There is a certain twinkle in the air. The glitter fairy is starting to sprinkle her fairy dust. Adverts reminding us to stock up on gifts, turkey, crackers, stockings, tinsel…Exciting isn’t it?
Mmmm. Maybe not.
Maybe not for our children who find this time of year at school really difficult.
How does this run up to Christmas really impact on your child with ADHD? One word answer, negatively.
There will be a change in routine. That means that although your child is expecting maths after break, instead they’re popping into The Hall for a quick run-through of the carols. Now this one unexpected change can cause enormous problems for your child. Add to that boredom then it is a recipe for your child to lose focus, fidget and play up. Trouble!
Classrooms could be hot, noisier and there will be over-stimulation of hanging decorations and glitter everywhere. This environment doesn’t help your child to remain calm and focussed. Instead they will react by becoming more distracted and disruptive. The consequence may be they doesn’t finish the work and may be kept in at break. No fresh air then straight back to a stuffy classroom and expected to concentrate!
There is the dreaded school play or concert. Teachers are under enormous pressure at the end of a long term to put on a fantastic performance.
Now it won’t surprise you that my son took pride of place ……in the shadows. Not because he was shy but because there he would be less noticeable – or so they thought! So his school Christmas play repertoire was in the choir (back row), a shepherd (at the end of the line) and one glorious year wore a blanket over his head so we didn’t even spot him until the grand reveal at the end.
So your child will have to sit through long rehearsals with maybe a minor role bored out of their brain. Sadly, given the chance your child could be up there in the spotlight but just hasn’t been given the opportunity to shine. Of course the impact on this is a more damaged self-esteem.
The added stress of the teacher to get things done will contribute to your child feeling out of sorts. Our children are quick to pick up how others are feeling and he’ll certainly feel the tension in the air.
So what can you do about it?
We have little control what is going on at school, but we can counteract things at home.
TAKE OFF THE PRESSURE
As described above, your child will be feeling the pressure of school. So for this period remove the pressure from home. Change your expectation of what your child does to help. Give some slack. Your child may be finding school difficult and home is safe haven. So if homework is a struggle, don’t do it. If your child wants to lay in bed longer, that’s okay. If they don’t want to go shopping and wants to slob in front of the TV, that’s okay. Of course, let them know this is for now only to help through this period. It’s almost like getting through a bad case of the flu. Your child’s mental health needs some TLC. But after Christmas all things revert back to normal.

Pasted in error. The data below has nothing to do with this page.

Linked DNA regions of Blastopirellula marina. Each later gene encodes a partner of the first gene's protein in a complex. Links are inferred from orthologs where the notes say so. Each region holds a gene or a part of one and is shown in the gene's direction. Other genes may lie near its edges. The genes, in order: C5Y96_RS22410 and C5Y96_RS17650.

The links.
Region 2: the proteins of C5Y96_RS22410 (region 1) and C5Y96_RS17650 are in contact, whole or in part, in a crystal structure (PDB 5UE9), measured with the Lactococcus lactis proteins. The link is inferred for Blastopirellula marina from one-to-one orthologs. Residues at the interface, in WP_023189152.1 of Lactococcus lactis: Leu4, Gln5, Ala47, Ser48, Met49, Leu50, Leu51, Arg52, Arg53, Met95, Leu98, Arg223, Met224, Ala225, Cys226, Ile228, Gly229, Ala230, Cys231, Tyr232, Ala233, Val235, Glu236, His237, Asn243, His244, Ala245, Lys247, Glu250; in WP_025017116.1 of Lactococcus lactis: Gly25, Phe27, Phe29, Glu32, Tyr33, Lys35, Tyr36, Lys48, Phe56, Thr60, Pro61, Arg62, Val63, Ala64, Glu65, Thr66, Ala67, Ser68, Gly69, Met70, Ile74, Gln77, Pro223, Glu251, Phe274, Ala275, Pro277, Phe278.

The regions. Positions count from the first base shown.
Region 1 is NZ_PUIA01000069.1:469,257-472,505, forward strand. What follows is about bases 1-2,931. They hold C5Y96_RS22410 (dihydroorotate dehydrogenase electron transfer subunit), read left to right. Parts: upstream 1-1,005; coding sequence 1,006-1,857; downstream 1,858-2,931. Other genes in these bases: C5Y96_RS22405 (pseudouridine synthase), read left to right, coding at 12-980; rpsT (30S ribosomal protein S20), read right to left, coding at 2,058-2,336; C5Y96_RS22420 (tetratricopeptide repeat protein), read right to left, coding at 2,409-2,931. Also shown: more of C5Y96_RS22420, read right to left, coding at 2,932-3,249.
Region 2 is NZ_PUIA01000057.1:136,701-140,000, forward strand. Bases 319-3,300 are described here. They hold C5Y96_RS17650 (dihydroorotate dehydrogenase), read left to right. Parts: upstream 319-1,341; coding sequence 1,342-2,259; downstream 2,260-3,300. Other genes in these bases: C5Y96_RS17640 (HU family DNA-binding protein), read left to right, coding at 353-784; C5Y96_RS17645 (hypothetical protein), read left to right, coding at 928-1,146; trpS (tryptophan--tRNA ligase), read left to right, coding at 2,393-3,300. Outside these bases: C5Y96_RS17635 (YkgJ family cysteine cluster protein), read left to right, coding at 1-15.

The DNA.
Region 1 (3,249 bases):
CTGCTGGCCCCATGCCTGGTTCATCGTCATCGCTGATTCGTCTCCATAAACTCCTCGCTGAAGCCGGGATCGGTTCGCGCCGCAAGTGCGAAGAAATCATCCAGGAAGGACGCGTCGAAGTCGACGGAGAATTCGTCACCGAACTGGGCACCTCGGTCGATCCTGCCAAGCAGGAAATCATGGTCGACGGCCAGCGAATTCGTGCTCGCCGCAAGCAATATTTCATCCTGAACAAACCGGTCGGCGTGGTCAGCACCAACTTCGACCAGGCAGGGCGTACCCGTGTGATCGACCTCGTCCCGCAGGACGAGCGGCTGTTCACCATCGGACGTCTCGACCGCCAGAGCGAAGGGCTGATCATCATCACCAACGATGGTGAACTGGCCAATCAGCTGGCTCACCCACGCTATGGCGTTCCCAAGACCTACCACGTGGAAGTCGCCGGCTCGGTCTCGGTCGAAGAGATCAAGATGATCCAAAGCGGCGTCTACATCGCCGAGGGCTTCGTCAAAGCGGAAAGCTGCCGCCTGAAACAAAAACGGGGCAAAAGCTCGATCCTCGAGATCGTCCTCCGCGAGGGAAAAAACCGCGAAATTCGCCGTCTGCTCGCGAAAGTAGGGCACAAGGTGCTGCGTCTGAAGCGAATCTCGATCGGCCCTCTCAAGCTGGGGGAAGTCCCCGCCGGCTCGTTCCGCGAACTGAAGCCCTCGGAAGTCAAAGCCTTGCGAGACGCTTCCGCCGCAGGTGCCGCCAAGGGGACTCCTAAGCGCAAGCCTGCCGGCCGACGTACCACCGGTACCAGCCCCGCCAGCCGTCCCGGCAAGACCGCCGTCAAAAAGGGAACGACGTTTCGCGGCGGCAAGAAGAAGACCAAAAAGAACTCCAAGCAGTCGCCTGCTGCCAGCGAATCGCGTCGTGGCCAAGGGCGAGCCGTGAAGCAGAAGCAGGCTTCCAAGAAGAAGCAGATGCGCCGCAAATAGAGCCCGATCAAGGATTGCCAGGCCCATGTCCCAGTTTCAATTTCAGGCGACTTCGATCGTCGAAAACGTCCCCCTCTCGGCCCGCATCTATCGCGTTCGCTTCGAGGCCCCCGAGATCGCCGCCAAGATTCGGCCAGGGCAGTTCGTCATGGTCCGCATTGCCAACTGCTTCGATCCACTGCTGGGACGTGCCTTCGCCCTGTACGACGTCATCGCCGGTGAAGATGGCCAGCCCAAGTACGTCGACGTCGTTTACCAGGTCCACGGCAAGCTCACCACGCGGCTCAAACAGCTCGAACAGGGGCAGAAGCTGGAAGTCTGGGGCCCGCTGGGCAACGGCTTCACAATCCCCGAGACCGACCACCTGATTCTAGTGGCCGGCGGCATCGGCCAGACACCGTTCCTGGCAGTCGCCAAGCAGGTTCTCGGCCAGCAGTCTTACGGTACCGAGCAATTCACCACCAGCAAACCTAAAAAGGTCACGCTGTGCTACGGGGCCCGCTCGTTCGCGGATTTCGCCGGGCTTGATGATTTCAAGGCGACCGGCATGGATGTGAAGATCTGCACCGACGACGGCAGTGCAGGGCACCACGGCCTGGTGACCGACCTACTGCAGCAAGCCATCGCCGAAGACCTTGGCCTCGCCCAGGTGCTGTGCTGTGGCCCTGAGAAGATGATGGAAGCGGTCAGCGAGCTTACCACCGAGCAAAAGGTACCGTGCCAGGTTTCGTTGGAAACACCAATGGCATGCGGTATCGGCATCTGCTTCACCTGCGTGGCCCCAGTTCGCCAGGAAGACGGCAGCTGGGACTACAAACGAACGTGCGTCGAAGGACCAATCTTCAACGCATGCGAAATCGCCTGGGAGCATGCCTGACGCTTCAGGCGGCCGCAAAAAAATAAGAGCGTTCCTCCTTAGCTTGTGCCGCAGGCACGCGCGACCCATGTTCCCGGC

keep to a routine
The thing that may really freak your child out, is the change in routine and a last minute change of plan. This is difficult. So as much as possible stick to an agreed plan after school. Use calendars, checklists, diaries or planners. Write down in words or pictures what the day will look like. This gives back some element of control to your child’s world. Talk and collaborate as much as possible so your child has some ‘skin in the game’.
Your child hasn’t been chosen to be a lead role but has been sidelined to the shadows. Never mind. You can celebrate your child at home and promote their wonderful talents and abilities. Whatever it is that they enjoy doing, shout it from the rooftops. Make your child feel bloody amazing. So if it’s telling jokes, a great mimic, a fantastic artist or an incredible singer let them show off this talent. If you are getting together with the family for Christmas could they plan a play, make the table decorations or organise a talent show? Time to shine.
YOU ARE HIS WARRIOR
To know that someone is fighting your corner is extremely powerful. If your child understands that you ‘get it’ and know why things are tricky, that helps them to get through the day. However, one word of caution. Let your child know that you are a Warrior fighting for them, but try not to make the school situation ‘them and us’. Try not to slag the school off in front of your child as you want them to go to school feeling it is a safe place. Instead say you’re working with school as a team to make things right (even if behind the scenes you are effing and blinding about the effing school!)
LET THE TEACHER KNOW
It is really important to communicate with your child’s teacher that they are struggling. Ask for a quick chat every afternoon to prepare for any changes the following day. Your child will need adequate warnings and a visual schedule on his table would really help.
So I hope that helps with this tricky run-up. If you have any worries or concerns join me for live Q+A in our Facebook group every Wednesday 10am to 10.30am.
WANT TO KNOW HOW TO HAVE AN INCREDIBLE CHRISTMAS HOLIDAY?
HOW DO GET THE FAMILY TO UNDERSTAND THAT YOUR CHILD IS NOT JUST BEING NAUGHTY?
HOW TO YOU BRING BACK THE JOY TO YOUR FAMILY?